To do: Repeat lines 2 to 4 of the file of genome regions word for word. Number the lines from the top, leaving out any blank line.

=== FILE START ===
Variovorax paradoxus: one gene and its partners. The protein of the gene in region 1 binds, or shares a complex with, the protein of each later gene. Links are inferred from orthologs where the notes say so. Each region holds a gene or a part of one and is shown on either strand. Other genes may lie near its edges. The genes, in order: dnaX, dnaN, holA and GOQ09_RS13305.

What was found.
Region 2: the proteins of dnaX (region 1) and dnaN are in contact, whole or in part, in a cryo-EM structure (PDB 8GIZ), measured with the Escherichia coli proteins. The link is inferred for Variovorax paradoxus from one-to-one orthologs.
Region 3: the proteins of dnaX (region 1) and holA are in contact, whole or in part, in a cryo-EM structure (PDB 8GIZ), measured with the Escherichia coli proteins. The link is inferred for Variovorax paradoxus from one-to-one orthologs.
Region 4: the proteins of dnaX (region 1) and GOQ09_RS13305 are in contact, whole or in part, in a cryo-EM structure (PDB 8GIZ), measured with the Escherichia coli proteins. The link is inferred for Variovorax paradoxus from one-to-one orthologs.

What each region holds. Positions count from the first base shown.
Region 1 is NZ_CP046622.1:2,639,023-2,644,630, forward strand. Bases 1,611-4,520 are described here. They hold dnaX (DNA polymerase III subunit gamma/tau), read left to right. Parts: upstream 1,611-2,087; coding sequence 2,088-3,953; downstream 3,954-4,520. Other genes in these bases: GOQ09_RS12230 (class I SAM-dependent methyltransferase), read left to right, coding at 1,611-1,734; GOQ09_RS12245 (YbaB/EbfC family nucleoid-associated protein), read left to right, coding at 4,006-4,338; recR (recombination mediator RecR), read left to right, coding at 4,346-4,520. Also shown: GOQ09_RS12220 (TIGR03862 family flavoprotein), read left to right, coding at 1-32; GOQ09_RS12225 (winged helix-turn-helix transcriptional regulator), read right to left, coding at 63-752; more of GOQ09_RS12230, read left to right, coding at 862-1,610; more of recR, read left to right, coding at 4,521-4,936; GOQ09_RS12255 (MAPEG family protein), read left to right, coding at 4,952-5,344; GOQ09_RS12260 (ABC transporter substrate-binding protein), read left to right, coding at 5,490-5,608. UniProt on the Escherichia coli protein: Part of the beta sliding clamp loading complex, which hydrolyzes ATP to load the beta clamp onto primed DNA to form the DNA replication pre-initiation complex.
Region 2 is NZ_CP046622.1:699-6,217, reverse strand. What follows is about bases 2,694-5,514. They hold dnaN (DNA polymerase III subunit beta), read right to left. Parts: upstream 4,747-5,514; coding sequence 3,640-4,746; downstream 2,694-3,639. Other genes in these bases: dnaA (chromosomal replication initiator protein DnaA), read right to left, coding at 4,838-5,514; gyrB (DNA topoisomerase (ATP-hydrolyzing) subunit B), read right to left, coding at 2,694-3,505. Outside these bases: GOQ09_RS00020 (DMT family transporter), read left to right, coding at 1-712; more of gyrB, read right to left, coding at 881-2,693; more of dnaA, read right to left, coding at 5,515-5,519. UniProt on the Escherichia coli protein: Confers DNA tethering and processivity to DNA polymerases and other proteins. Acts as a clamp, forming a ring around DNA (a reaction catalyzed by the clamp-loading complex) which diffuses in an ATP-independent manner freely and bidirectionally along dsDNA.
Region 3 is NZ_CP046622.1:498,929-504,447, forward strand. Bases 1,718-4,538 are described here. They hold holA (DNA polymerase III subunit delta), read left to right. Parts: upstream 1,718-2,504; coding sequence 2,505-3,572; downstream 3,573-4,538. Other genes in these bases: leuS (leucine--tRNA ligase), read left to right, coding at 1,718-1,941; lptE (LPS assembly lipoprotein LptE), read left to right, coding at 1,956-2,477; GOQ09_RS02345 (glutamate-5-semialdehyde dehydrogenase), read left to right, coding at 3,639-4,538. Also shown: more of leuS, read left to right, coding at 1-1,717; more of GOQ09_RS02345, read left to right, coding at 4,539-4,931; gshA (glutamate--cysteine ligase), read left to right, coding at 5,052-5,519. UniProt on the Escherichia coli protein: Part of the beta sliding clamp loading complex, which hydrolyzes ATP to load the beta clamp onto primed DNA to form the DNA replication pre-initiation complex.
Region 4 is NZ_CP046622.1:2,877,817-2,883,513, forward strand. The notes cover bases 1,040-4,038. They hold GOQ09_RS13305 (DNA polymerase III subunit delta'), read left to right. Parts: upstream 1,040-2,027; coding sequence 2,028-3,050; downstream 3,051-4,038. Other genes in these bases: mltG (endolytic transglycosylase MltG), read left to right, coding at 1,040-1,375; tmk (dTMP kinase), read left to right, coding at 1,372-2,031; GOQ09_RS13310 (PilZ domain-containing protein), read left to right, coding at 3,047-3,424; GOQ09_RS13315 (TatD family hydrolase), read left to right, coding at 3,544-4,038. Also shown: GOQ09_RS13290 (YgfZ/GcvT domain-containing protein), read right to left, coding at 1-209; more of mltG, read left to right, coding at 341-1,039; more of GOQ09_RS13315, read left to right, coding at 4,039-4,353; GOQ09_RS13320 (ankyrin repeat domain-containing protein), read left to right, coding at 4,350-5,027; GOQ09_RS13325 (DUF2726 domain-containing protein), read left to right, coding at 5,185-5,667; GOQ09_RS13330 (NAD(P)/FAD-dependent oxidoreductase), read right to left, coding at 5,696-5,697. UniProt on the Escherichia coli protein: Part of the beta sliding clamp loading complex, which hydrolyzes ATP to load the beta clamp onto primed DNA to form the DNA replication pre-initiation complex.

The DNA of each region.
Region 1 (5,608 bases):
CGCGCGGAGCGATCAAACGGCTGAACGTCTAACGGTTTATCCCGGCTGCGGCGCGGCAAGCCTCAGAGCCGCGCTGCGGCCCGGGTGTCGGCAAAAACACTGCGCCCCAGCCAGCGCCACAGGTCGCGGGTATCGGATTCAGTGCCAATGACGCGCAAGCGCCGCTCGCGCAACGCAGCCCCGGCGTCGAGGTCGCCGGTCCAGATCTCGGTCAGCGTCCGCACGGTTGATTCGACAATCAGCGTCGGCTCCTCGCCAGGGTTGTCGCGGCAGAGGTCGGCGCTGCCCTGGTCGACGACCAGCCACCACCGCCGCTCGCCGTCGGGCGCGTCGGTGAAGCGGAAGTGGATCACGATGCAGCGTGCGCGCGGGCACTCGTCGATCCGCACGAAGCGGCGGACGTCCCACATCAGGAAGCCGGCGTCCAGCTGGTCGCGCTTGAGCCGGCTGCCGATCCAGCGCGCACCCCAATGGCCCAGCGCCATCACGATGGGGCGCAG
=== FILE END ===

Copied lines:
What was found.
Region 2: the proteins of dnaX (region 1) and dnaN are in contact, whole or in part, in a cryo-EM structure (PDB 8GIZ), measured with the Escherichia coli proteins. The link is inferred for Variovorax paradoxus from one-to-one orthologs.
Region 3: the proteins of dnaX (region 1) and holA are in contact, whole or in part, in a cryo-EM structure (PDB 8GIZ), measured with the Escherichia coli proteins. The link is inferred for Variovorax paradoxus from one-to-one orthologs.